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How Alcohol Affects Those with ADHD

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What is Attention Deficit/Hyperactivity Disorder (ADHD)?

Attention deficit/hyperactivity disorder (ADHD) is a neurodevelopmental disorder. It typically presents in childhood, but lasts into adulthood. ADHD causes problems with focus, behavior, and movement.

Three key behaviors of ADHD include:

  • Difficulty staying on task and maintaining focus
  • Excessive movement, including fidgeting and talking too much, even in inappropriate situations
  • Engaging in impulsive or risky behavior with no regard for the consequences

Not everyone experiences all three components of ADHD symptoms.

Because of this, there are three different types of ADHD:

  • Impulsive/hyperactive
  • Inattentive and distractible 
  • Combined
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ADHD and Alcohol Risk Factors 

ADHD does not cause alcohol use disorder (AUD). There is no guarantee that people with ADHD will develop alcoholism.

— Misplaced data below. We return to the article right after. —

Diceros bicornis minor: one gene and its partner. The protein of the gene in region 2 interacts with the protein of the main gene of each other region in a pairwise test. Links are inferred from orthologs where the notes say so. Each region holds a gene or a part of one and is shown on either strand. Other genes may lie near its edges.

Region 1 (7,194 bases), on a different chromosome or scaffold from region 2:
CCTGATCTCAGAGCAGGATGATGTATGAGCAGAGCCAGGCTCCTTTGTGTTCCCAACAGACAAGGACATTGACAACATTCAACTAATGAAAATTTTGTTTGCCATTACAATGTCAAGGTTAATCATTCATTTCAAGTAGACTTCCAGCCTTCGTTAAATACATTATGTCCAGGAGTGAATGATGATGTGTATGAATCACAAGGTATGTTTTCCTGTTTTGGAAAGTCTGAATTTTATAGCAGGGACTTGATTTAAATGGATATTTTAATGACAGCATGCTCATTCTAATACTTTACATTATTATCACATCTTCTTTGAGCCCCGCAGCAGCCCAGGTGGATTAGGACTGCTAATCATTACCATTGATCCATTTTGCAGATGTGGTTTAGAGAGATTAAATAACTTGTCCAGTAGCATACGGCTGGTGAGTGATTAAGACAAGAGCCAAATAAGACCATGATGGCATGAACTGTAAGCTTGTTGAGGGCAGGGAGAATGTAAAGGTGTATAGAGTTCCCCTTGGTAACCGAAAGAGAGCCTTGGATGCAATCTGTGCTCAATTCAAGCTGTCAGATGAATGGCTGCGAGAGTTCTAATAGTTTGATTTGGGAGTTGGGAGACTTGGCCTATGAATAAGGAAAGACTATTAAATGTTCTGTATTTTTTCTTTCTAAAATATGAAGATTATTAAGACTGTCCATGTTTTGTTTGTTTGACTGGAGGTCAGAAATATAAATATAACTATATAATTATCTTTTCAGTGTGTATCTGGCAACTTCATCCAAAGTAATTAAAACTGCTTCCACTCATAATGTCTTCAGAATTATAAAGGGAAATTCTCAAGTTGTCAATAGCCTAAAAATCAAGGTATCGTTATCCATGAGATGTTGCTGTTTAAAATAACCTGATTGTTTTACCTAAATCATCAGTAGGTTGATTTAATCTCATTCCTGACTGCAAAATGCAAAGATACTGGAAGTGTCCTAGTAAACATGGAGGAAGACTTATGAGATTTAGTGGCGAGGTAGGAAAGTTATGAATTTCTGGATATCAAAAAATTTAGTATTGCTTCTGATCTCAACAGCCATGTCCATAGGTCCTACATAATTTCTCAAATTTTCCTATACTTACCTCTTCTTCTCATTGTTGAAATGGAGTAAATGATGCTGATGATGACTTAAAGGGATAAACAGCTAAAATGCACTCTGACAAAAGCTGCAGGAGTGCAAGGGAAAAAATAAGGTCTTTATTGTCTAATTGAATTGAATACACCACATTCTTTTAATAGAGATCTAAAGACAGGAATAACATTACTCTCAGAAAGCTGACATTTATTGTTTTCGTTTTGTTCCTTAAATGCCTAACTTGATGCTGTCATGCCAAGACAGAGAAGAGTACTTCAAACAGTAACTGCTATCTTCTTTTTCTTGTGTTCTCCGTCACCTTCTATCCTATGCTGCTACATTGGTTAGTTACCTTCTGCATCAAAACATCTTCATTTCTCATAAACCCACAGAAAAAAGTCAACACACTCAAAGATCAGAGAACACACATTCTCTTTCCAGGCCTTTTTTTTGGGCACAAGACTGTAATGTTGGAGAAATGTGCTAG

However, the disorder is linked to AUD and increases the risk for someone to develop it. 

Links between ADHD and AUD include:

  • According to a 2018 study, severe ADHD is associated with early-in-life consumption of alcohol. There’s also a higher risk of binge drinking.1,2 
  • A 2009 study also showed that people with ADHD tend to have a higher sensitivity to alcohol and experience faster impairment after drinking.3
  • Drinking can exacerbate common symptoms like focus and impulsiveness in children and adults with ADHD. 
  • Alcohol interferes with memory, decision-making, and cognition. People with ADHD struggle with these issues and alcohol can worsen them. 

How Does Alcohol Affect People With ADHD?

The effects of alcohol in someone without ADHD are similar to those with the disorder. 

But the issue is that these symptoms are already a challenge for people with ADHD and substance use makes them worse. 

In other words, people with ADHD face challenges that become more challenging when they consume alcohol. 

For instance, people with ADHD struggle with focus and attention. Alcohol makes focusing on things more difficult. 

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Does Alcohol Make ADHD Worse?

People with ADHD may “self-medicate” with alcohol to alleviate ADHD symptoms. 

For many, this leads to binge drinking, increasing the risk of long-term misuse and addiction.